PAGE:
Release Date: October 12th, 2010
Format: Paperback and Audiobook
Publisher: Candlewick Press
Narrator: Julia Whelan
Source: Publisher and Personal Shelf
Buy It: Book Depository
16-year-old Katla moves from L.A. to Minnesota after her parents divorce and is inducted into the Stork Society, where women pair up unborn babies with would-be mothers. Complicating things further is Jack, the gorgeous, brooding farm boy who seems fascinated with Katla—when he's not being rude and distant.To be honest, I was skeptical of the premise of this book. I mean, Stork- like the birds that deliver babies? Really, Delsol, really? Yes, really, and in the most intriguing and well-written way you can imagine, a fantastic twist on an old myth that is totally original. In fact, not only is Stork one of the best books I've read in 2011 but it was also incredibly hilarious to the point that I was often laughing out loud while reading, as well as being a touching story about a teenage girl in extraordinary circumstances. What I absolutely loved about this book was Katla, Wendy Delsol has a great sense of humour the way she writes Katla is snarky yet approachable and her sarcastic wit makes her one of those characters I truly wish were a real person. And she does feel real, the way she interacts with the people around her makes her easy to imagine and despite the fantastical element of the story I really felt like Katla could walk right off the page.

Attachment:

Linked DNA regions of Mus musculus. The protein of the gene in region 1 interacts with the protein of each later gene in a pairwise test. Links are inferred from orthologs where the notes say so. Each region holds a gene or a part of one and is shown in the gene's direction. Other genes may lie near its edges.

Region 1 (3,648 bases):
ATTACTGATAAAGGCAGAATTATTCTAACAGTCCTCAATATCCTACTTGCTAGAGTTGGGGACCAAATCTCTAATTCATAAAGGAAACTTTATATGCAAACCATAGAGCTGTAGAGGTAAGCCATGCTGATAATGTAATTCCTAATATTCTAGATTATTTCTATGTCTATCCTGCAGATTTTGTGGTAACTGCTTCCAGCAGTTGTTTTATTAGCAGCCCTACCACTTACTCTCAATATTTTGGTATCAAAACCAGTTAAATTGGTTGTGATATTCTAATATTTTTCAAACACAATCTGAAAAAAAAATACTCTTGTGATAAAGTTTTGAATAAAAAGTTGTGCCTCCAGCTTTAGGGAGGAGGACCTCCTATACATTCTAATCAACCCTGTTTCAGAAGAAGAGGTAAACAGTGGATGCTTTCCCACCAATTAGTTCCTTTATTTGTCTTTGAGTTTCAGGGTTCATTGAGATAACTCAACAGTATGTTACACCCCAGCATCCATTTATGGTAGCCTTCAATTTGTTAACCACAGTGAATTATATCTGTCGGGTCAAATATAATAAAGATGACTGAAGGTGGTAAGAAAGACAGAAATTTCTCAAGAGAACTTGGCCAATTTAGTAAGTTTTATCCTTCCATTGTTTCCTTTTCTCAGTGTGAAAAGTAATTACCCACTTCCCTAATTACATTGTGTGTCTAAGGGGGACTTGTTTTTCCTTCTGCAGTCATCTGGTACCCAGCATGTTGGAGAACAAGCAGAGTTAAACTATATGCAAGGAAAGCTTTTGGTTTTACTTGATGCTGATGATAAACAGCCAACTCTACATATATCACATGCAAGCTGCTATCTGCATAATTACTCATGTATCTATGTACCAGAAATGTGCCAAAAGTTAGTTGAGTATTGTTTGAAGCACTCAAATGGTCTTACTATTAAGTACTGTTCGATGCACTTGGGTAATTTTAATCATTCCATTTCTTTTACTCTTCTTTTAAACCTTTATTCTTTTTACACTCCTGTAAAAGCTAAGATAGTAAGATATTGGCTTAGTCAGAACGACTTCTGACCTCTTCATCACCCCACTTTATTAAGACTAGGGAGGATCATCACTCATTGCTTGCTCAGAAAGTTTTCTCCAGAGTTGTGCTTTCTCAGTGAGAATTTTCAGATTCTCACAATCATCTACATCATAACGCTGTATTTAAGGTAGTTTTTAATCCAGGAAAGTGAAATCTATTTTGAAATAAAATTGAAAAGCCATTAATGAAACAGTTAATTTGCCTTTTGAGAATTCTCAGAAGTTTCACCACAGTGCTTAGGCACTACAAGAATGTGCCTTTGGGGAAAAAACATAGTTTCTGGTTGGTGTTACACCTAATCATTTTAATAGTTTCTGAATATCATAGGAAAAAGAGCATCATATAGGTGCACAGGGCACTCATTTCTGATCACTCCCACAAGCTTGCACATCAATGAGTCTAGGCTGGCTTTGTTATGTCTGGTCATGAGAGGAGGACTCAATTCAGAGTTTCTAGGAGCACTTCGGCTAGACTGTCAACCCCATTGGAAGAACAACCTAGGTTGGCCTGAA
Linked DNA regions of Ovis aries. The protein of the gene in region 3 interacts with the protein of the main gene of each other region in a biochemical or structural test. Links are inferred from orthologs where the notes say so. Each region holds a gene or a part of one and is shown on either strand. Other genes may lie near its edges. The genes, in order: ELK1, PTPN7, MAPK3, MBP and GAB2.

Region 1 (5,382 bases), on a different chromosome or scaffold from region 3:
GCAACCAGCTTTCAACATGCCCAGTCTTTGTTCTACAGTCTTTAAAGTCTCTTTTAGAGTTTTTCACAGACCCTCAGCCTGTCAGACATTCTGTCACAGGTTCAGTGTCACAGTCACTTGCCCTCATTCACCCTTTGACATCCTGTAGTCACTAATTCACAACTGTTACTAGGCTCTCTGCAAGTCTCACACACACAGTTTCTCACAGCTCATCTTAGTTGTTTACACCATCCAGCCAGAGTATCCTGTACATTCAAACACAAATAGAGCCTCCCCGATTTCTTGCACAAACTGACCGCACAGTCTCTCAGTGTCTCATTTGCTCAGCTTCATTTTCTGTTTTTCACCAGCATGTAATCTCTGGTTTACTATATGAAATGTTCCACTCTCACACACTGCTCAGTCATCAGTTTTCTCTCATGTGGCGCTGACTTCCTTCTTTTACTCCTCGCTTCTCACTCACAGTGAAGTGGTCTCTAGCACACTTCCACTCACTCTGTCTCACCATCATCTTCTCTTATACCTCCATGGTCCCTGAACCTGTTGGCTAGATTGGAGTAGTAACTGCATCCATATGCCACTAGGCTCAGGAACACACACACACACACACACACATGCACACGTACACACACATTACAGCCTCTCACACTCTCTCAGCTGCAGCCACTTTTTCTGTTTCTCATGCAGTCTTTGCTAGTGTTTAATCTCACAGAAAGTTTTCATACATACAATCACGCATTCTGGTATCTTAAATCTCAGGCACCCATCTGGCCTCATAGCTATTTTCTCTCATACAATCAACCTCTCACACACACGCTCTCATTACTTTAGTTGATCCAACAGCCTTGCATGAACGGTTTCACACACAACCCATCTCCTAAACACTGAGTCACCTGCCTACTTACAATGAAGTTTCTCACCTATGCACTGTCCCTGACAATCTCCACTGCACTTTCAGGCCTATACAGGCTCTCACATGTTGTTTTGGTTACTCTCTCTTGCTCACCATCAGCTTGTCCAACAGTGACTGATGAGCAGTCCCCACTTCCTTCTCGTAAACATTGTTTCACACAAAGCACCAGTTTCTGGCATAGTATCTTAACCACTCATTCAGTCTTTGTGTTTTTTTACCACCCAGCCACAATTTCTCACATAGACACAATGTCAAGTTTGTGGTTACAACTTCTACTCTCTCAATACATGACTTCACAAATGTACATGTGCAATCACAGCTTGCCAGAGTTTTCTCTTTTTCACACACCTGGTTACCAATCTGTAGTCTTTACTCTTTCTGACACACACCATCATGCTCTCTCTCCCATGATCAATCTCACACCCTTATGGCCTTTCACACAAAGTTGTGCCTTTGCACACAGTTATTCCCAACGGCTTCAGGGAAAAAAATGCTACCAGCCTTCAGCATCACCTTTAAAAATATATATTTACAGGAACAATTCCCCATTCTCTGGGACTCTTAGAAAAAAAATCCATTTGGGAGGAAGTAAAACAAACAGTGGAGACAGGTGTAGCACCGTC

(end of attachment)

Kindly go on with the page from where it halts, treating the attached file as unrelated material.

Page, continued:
Of course, I have to share a few of Katla's quips, like how when she sees two people engaging in slightly too much PDA she says "Honestly, a start-of-game Jenga tower didn’t touch at that many points." or when describing the colour of a room she's just entered she say it "was painted eggplant, a bold statement, and just as difficult to decorate with as it was to make palatable. I was impressed". The only times Katla lost me was when there was excessive name-dropping, as she is a true fashionista and is often mentioning the brands of various articles of clothing in a way a fashion-ignorant person like myself could not really appreciate, and although it mostly fit within the story it did occasionally detract from the magical world Delsol had created.
Stork is one of those books that truly sparkles and one I know I'll go back and reread when I need a pick-me-up. I really have only positive things to say about this novel and I really hope you'll consider picking it up. The audiobook version is also great, it is read by Julia Whelan who I loved for Lost Voices and impresses equally here. Ultimately, Stork is a wonderful story which is accessible for young teens, old teens, or teens at heart and I will be certainly be picking up anything and everything Delsol publishes in the future but I am especially excited for the sequel, Frost.